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    Developmental Milestone: Head and Neck Control
    3155 engaged
    Parenting Physical development
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    Head control
    26 December 2014

    Developmental Milestone: Head and Neck Control

    3 mins read
    Physical development
    for New Born, Baby
    3155 engaged
    Head control for a baby takes place during the first 3-4 months of birth. Parents can do a lot to help a baby gain muscle strength to gain head control. Head control is a basic skill for a baby wherein he is trying to steady his head, and gain control over his neck movement. There are other larger developmental milestones which will take place over the next few months.

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    Gaining Neck and Head Control

    0-3 months:

    When your baby is a newborn, his muscles are weak, and he will rely on you to hold his head and neck for him. This allows parents to have a lot of face-to-face interaction. By the time the baby is two months old, he will be able to move his head from side to side, and in some cases, hold his head up shakily when you hold him upright. Around the time he is three months old, he might be able to hold his head up when he is in a sling or on a car seat.
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    How you can help:

    This stage doesn’t require much efforts from a parent as it is a skill the baby develops by the age of six months. Cradling the head and neck when your baby is just born till he is 2 months old is a must. Give the baby plenty of tummy time once his head is a little wobbly, but he is able to hold his head for some time. Place toys in front of him so that he can look up, and strengthen his head and neck muscles. Toys will also motivate your child to look up and explore.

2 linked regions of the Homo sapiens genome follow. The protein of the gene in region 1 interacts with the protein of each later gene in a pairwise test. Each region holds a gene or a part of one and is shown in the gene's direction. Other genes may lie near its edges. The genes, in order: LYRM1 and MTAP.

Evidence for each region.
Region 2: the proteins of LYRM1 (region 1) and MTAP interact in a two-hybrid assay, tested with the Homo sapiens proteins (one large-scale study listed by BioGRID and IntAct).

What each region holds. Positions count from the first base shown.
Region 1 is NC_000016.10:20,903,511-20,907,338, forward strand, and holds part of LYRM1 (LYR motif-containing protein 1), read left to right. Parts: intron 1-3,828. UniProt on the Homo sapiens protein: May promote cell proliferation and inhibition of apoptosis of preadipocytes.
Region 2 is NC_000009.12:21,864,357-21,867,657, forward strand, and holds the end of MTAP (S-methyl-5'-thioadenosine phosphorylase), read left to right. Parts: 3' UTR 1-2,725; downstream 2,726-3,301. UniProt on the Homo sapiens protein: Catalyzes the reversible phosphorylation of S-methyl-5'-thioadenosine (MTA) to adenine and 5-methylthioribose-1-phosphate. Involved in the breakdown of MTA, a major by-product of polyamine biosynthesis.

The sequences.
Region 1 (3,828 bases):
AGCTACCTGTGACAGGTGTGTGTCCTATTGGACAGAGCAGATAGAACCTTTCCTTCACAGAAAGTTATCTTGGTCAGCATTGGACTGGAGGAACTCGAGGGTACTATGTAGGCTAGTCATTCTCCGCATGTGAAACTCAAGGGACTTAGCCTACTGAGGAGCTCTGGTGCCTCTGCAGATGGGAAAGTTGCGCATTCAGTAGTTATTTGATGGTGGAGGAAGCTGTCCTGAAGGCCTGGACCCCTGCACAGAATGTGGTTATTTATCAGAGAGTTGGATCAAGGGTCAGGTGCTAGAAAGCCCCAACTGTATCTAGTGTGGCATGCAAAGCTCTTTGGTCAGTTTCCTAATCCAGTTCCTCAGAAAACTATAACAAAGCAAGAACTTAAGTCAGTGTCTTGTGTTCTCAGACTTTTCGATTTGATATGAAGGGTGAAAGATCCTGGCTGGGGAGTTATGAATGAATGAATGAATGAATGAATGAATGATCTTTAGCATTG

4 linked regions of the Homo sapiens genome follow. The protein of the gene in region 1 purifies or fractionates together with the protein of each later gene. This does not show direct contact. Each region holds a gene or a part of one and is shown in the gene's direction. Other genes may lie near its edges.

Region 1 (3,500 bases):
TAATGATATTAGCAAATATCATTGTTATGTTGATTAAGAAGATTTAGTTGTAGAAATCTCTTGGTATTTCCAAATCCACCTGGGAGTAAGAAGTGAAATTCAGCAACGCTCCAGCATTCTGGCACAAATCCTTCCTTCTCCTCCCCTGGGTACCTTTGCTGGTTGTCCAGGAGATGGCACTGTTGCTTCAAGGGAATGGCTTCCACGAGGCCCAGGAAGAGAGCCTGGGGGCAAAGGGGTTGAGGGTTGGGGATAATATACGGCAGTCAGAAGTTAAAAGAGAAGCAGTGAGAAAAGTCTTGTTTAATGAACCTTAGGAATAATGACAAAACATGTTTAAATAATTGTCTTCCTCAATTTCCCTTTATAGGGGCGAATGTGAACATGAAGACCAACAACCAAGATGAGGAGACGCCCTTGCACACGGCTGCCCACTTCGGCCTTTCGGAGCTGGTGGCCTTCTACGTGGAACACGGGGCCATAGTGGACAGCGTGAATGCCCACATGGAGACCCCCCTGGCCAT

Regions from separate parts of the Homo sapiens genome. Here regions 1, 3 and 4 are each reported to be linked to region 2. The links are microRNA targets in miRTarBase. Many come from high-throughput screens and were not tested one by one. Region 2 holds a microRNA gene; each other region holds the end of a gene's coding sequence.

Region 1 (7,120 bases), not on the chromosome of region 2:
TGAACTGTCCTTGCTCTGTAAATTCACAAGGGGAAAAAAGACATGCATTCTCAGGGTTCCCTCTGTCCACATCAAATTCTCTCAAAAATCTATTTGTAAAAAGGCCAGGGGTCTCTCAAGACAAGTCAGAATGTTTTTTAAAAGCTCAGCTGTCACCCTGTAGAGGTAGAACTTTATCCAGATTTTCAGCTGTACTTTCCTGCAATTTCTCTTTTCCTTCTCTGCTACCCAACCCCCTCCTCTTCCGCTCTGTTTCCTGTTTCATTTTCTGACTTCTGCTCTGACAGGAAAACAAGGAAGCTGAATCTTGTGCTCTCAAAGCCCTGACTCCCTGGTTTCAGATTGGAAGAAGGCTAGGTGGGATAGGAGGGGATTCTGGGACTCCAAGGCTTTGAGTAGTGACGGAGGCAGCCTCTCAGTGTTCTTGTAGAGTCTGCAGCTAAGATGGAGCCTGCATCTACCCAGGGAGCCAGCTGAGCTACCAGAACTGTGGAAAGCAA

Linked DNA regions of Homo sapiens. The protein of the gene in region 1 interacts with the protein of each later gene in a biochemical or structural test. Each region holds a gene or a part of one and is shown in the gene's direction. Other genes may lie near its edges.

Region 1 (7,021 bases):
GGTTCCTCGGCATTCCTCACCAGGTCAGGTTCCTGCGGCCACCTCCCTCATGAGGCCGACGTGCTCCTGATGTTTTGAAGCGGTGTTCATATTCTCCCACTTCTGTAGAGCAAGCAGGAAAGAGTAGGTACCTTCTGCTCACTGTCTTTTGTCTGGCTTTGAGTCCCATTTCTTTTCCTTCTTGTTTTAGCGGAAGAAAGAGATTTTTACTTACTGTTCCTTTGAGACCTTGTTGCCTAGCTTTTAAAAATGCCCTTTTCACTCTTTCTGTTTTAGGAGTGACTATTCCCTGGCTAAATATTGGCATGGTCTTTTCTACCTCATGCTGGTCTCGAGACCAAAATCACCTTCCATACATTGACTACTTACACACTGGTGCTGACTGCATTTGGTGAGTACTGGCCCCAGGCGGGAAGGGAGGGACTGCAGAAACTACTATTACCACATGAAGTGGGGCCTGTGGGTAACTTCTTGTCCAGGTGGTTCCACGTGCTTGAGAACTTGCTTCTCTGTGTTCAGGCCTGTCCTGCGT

3-6 months:

    The 45 degree raise from the floor will happen when he is around 3.5 to 4 months old. By the time your baby is 6 months old, he would have enough strength in his neck muscles to hold his head up, and look from side to side. He might even try to roll over.

    How you can help:

    You can prop the baby up on the bed so that he can see the world right side up. Make sure the baby is supervised at all times so that he doesn’t topple over. Undertake this exercise in various parts of the house, so that he can have a good look around.

    6-9 months:

    After the baby masters the head control by 6-7 months, he would have overcome the tongue thrust reflex, and this might be a good time to introduce him to solid foods. After 6 months, your baby might start exploring the adventures of sitting up and crawling. Some babies can crawl and sit up as early as by 7 months.
    http://womcdn.s3.amazonaws.com/article/content/223177678

    How you can help:

    Keep toys that are within reach of baby so the baby is motivated to lift his head often, turn over, try to pull up and sit and try to move by getting up on all fours.

    When to Worry?

    Regular visits and check-ups with your pediatrician can help to monitor your baby’s developmental milestones. If you are concerned that your baby isn’t lifting his head even slightly at the age of 3 months, you need to mention this to your pediatrician. While no one can say what the right time is, for some babies develop faster than others and each child is unique in terms of individual growth milestones, you should generally keep informed and keep your doctor posted on any delays. Premature babies can take longer to develop, and might not reach this milestone as quickly as full-term babies. Always check with your doctor in case you have any doubts regarding any specific developmental milestone.

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